With the release of Warlords, the Strategic Studies Group (SSG) lived perfectly up to their name. This game could be called the grandfather of turn-based strategy. It is set in the classic fantasy land of Illuria, with eight players fighting for domination of the realm. The goal is easy: defeat all opponents to become the sole ruler of the land. There are different races like humans, elves, dwarves, orcs and others, all typical for a classic fantasy game. Some of the elements are even reminiscent of Middle Earth, from which the programmers probably borrowed one idea or another, even if there aren't any hobbits... Warlords can be played with up to eight human or computer players with four difficulty settings.
At the beginning of the game, you are in control of a single city, where you can build troops and send them out to conquer further territory. While most of the cities can build standard units like light and heavy infantry only, some places can also recruit better troops, which make them extremely valuable. These fantasy units usually are stronger and faster than normal ones, or they have special abilities. However, the most important units in the game are the heroes. These cannot be built, but emerge from time to time at one of your cities. These special units can explore the ruins and temple sites, which are scattered all over the map. When they are victorious, they may gain strength or find some artifacts. As a reward, you may sometimes even receive mythical units like mighty dragons, which are able to fly and take other units with them. The heroes are crucial to your success, especially in the later stages of the game when they have gained some power, and should therefore always be protected by other units.
The combat model is quite simple: every unit has a certain strength value, which is added to a dice roll. In battles, the weakest units always attack first; heroes go last. There are several factors that modify the outcome of a battle, e.g.; territory bonuses, modifications for heroes, and artifacts or special abilities. When a city is attacked, the defender receives a bonus based on the defensive strength of the city walls. Never-the-less there seems to be a large random factor in it, as sometimes even light infantry is able to beat a much stronger opponent garrisoned in a fortified place.
While expanding your borders is quite easy during the first few turns, as there are lots of neutral cities with weak defense, it becomes more and more difficult to conquer further lands with the commencing game. The computer players understand quite well how to defend their more important cities. Sadly, this also leads to the shady sides of the game, as the AI is not very clever overall. This miserable AI combined with the fact that there is only one map in the game create the dilemma: even on higher difficulty levels, the computer players always follow the same routes and strategies and become very predictable after some games. However, it will probably take a couple of hours until you reach this point.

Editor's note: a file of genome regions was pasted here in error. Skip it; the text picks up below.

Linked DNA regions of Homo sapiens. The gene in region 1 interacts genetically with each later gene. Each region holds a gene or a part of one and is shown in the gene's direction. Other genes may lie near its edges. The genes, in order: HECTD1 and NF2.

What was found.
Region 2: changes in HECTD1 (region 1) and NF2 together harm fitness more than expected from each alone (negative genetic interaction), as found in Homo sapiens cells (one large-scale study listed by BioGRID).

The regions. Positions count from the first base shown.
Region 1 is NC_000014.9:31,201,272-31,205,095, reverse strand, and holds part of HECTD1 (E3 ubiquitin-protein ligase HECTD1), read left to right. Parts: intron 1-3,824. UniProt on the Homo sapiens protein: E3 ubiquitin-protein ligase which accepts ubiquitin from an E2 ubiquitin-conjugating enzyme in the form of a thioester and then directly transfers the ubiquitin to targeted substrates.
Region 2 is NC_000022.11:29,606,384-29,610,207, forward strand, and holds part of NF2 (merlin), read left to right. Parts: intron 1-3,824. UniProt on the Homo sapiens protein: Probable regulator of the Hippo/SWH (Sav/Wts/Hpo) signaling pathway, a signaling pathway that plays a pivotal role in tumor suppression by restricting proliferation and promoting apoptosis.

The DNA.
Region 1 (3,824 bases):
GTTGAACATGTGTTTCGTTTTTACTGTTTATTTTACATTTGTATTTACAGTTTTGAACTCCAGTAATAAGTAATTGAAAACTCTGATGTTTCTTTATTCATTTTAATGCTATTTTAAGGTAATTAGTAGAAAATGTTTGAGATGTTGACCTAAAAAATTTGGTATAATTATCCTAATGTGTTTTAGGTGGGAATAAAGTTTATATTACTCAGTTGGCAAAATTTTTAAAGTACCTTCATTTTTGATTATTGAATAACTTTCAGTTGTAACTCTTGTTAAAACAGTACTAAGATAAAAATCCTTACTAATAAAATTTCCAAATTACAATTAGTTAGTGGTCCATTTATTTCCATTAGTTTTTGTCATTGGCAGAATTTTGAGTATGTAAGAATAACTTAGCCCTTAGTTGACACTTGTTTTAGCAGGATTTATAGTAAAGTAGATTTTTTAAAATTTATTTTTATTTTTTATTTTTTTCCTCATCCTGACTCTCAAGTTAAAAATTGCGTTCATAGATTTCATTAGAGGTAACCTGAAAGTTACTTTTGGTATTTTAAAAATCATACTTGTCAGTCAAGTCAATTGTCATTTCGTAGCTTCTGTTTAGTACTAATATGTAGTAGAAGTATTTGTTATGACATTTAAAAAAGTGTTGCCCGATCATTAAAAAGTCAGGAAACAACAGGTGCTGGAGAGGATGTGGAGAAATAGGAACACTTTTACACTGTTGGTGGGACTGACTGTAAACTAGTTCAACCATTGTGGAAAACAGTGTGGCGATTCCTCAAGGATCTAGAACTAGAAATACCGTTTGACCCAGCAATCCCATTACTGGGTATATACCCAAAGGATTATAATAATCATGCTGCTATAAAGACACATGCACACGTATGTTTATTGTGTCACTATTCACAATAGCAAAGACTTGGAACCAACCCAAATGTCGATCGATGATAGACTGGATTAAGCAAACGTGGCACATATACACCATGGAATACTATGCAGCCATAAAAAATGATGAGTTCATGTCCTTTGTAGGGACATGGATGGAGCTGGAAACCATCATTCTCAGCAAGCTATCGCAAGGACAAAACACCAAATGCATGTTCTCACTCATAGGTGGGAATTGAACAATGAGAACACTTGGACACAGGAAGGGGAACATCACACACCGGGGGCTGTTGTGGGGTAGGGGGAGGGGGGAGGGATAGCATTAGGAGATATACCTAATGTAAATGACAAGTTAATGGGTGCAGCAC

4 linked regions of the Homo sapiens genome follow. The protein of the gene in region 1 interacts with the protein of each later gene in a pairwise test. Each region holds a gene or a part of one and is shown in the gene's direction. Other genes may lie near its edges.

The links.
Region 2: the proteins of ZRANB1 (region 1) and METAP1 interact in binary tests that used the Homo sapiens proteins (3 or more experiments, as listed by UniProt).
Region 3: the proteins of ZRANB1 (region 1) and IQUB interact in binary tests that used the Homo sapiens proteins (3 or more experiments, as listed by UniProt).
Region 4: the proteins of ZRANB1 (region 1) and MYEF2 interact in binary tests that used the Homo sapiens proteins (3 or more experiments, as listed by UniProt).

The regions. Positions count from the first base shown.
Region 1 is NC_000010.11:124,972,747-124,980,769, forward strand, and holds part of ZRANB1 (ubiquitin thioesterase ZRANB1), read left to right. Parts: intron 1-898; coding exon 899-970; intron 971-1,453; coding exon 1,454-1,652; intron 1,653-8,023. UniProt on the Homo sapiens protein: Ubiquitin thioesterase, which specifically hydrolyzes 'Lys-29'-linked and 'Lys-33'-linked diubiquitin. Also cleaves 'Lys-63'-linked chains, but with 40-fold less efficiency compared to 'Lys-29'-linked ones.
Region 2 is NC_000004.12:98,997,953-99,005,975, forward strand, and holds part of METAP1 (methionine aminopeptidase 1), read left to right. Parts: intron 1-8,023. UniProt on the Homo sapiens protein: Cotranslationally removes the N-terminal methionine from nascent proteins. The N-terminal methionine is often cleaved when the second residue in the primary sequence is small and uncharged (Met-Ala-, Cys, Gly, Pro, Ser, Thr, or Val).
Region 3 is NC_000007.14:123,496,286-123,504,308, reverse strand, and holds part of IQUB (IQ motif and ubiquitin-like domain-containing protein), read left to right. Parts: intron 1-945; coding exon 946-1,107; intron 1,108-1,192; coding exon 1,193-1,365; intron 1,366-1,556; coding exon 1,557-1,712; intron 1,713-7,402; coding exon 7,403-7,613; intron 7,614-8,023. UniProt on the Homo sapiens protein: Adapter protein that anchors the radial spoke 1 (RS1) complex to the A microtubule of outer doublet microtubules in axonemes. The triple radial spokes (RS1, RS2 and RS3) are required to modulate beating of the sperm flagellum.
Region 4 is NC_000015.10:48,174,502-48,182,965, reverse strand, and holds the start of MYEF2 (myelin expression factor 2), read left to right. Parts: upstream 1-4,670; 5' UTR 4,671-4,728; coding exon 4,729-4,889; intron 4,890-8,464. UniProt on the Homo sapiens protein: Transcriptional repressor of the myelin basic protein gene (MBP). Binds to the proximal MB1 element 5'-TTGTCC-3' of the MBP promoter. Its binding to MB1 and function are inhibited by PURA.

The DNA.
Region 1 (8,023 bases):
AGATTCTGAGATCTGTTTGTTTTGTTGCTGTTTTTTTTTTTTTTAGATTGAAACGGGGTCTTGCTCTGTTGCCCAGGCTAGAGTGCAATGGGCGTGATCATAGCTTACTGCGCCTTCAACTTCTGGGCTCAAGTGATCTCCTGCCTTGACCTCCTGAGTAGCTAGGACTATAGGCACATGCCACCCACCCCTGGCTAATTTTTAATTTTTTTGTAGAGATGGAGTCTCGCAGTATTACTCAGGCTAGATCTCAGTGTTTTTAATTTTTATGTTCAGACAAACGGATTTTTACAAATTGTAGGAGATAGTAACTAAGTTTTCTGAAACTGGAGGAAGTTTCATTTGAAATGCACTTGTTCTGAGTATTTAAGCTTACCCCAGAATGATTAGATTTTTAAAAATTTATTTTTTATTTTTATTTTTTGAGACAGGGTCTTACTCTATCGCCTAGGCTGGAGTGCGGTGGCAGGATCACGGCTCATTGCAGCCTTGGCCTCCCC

The game is completely controlled by mouse (or keyboard, if you prefer), and controls are easy to understand. You can group units by moving them onto a stack and then double clicking it. Units can take orders such as improving city defenses. These options are accessed via a drop down menu which appears on the upper side of the screen. There are also some very practical functionalities which make your life easier: you can relocate your production from one city to another, which saves a lot of time, as you can bring your reinforcements to the frontier without having to move them manually around the map. In addition, you can assign them a defender status, which means that these units are skipped until you manually reactivate them.
From a technical point of view, Warlords is basic, even for the time it was made. There is no music and only a few sound effects. The graphics are functional and could have been more detailed for my taste. However, they have a resolution of 640x400 pixels, which was above average in 1990. The game runs pretty good in DOSBox and with VDMSound. In DOSBox I had to set the cycles really low to avoid sound interrupts.
Being an absolute reference to the strategy genre, I rate Warlords with 4, mainly because of the plain graphics and sounds, and the lack of more maps. The successor fixes these issues, but this part is the real classic!